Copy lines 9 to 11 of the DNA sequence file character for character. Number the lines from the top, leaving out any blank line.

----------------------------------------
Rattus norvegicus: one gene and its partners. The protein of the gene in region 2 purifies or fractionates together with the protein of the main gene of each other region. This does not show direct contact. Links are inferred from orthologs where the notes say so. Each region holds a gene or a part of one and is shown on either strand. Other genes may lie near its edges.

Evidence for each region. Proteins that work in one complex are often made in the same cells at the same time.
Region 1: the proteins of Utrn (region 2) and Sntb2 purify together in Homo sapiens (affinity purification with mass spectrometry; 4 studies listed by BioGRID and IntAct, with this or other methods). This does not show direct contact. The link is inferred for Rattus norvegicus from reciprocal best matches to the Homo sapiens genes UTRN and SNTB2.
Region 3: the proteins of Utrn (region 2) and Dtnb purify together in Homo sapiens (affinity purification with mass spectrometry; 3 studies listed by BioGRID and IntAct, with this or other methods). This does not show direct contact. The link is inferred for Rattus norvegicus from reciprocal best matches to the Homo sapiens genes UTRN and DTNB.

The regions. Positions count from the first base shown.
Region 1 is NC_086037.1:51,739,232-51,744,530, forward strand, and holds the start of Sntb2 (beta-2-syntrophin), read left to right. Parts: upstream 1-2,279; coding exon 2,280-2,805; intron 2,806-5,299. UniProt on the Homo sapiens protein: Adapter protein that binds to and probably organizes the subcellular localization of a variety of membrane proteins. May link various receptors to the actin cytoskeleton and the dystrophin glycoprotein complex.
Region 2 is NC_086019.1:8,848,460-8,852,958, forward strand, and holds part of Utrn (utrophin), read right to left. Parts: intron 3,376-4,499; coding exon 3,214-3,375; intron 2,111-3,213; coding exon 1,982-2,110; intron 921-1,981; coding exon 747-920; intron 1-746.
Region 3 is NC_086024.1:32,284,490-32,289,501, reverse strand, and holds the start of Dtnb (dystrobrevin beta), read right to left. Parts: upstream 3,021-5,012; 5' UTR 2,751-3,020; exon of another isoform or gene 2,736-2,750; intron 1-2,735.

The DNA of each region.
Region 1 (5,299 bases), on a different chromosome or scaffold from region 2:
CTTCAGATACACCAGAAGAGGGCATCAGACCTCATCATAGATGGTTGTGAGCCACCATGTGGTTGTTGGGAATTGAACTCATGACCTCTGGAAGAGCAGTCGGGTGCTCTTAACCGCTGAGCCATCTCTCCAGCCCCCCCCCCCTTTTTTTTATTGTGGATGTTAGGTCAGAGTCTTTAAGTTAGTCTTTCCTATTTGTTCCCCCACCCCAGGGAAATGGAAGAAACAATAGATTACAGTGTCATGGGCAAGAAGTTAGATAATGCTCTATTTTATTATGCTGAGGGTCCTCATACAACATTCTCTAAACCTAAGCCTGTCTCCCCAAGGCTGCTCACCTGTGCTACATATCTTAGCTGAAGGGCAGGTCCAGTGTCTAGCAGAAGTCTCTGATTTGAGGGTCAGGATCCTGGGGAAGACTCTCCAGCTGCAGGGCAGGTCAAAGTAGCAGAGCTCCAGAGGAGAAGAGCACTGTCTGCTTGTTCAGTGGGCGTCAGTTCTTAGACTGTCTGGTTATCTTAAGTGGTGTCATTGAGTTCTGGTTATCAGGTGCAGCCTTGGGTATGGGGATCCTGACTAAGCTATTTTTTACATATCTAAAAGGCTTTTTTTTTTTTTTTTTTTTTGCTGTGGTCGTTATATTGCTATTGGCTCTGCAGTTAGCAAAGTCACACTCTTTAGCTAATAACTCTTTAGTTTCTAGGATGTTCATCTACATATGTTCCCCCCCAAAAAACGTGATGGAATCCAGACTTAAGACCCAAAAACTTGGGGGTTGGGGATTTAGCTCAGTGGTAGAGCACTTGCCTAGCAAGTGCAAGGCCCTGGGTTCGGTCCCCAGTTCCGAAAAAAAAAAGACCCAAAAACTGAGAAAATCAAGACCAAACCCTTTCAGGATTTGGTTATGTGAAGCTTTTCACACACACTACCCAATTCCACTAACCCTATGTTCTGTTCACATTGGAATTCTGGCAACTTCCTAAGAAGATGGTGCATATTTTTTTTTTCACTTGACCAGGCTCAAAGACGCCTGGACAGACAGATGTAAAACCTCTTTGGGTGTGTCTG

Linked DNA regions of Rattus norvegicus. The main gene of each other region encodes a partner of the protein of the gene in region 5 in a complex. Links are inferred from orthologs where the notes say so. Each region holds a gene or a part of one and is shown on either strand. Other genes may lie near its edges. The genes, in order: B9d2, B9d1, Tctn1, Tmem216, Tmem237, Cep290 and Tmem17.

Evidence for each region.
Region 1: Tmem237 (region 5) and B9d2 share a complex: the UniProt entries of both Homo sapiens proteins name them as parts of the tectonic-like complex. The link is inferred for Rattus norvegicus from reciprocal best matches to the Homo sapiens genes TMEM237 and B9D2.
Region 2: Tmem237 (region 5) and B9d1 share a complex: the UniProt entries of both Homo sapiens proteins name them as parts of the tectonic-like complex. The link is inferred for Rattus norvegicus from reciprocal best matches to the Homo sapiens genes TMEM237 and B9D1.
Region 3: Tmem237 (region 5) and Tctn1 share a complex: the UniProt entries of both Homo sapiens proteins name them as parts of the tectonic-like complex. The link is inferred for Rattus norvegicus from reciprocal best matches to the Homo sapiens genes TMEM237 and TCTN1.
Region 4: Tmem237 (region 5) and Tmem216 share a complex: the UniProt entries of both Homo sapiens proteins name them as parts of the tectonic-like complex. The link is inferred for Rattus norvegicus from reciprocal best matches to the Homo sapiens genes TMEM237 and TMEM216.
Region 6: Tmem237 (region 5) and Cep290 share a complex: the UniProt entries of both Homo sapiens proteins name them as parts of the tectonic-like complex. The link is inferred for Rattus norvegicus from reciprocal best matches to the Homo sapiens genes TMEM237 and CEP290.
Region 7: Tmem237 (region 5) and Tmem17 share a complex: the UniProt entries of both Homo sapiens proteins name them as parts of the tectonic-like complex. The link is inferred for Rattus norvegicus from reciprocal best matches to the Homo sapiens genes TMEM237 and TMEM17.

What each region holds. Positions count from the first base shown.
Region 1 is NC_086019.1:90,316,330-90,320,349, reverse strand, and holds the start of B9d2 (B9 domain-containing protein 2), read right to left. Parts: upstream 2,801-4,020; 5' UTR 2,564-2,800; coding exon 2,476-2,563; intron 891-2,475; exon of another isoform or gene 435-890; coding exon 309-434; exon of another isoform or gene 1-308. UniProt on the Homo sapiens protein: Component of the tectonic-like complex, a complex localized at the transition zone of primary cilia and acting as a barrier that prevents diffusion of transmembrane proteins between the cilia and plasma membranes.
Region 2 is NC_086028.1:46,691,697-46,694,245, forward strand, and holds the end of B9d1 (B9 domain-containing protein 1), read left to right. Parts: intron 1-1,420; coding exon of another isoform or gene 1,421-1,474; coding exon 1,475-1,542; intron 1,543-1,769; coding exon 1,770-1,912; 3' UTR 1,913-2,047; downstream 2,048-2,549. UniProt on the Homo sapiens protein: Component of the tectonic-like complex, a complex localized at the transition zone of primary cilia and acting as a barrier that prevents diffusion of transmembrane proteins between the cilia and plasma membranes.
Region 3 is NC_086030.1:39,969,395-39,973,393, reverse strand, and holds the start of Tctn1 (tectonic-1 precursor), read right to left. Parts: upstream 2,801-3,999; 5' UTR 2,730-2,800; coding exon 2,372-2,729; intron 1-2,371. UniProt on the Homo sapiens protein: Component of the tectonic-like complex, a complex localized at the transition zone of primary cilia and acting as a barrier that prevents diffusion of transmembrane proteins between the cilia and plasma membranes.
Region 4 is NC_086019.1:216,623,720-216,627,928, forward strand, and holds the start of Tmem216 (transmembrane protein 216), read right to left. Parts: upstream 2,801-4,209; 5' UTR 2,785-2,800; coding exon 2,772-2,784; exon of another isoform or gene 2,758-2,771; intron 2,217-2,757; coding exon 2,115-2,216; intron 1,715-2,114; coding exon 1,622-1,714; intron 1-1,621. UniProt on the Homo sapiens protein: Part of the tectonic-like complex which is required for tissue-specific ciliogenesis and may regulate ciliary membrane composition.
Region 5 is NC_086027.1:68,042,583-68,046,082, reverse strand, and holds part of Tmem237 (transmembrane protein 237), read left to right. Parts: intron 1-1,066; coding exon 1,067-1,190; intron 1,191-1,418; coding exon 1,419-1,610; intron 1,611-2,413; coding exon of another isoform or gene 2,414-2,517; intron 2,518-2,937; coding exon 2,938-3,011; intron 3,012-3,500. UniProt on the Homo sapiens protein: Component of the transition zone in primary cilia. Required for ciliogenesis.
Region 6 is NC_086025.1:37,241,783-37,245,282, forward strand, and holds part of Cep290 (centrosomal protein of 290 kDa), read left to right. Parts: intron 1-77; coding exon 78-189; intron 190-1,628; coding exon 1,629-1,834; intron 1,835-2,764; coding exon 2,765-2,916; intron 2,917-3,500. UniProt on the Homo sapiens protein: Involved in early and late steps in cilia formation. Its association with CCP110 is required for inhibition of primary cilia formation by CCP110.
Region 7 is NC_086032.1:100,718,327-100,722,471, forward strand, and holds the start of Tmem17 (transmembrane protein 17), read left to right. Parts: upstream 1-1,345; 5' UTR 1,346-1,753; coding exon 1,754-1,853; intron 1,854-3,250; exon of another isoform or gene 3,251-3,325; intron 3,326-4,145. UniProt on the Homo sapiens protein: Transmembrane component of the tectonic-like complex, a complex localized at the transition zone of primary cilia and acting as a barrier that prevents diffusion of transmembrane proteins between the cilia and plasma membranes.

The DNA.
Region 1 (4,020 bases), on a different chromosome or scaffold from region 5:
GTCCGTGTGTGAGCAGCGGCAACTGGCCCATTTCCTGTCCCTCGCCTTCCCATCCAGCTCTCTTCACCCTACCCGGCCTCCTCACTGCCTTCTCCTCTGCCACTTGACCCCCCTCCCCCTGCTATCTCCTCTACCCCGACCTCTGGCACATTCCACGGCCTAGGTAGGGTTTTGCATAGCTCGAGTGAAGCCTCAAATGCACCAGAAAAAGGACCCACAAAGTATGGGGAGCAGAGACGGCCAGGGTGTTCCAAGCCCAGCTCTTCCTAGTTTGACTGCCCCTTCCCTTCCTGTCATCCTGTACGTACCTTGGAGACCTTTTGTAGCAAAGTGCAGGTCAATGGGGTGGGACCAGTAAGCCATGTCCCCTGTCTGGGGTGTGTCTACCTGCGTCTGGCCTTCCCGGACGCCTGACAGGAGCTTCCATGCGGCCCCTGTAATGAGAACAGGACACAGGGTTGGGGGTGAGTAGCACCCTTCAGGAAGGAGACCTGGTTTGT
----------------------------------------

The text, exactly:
The DNA of each region.
Region 1 (5,299 bases), on a different chromosome or scaffold from region 2:
CTTCAGATACACCAGAAGAGGGCATCAGACCTCATCATAGATGGTTGTGAGCCACCATGTGGTTGTTGGGAATTGAACTCATGACCTCTGGAAGAGCAGTCGGGTGCTCTTAACCGCTGAGCCATCTCTCCAGCCCCCCCCCCCTTTTTTTTATTGTGGATGTTAGGTCAGAGTCTTTAAGTTAGTCTTTCCTATTTGTTCCCCCACCCCAGGGAAATGGAAGAAACAATAGATTACAGTGTCATGGGCAAGAAGTTAGATAATGCTCTATTTTATTATGCTGAGGGTCCTCATACAACATTCTCTAAACCTAAGCCTGTCTCCCCAAGGCTGCTCACCTGTGCTACATATCTTAGCTGAAGGGCAGGTCCAGTGTCTAGCAGAAGTCTCTGATTTGAGGGTCAGGATCCTGGGGAAGACTCTCCAGCTGCAGGGCAGGTCAAAGTAGCAGAGCTCCAGAGGAGAAGAGCACTGTCTGCTTGTTCAGTGGGCGTCAGTTCTTAGACTGTCTGGTTATCTTAAGTGGTGTCATTGAGTTCTGGTTATCAGGTGCAGCCTTGGGTATGGGGATCCTGACTAAGCTATTTTTTACATATCTAAAAGGCTTTTTTTTTTTTTTTTTTTTTGCTGTGGTCGTTATATTGCTATTGGCTCTGCAGTTAGCAAAGTCACACTCTTTAGCTAATAACTCTTTAGTTTCTAGGATGTTCATCTACATATGTTCCCCCCCAAAAAACGTGATGGAATCCAGACTTAAGACCCAAAAACTTGGGGGTTGGGGATTTAGCTCAGTGGTAGAGCACTTGCCTAGCAAGTGCAAGGCCCTGGGTTCGGTCCCCAGTTCCGAAAAAAAAAAGACCCAAAAACTGAGAAAATCAAGACCAAACCCTTTCAGGATTTGGTTATGTGAAGCTTTTCACACACACTACCCAATTCCACTAACCCTATGTTCTGTTCACATTGGAATTCTGGCAACTTCCTAAGAAGATGGTGCATATTTTTTTTTTCACTTGACCAGGCTCAAAGACGCCTGGACAGACAGATGTAAAACCTCTTTGGGTGTGTCTG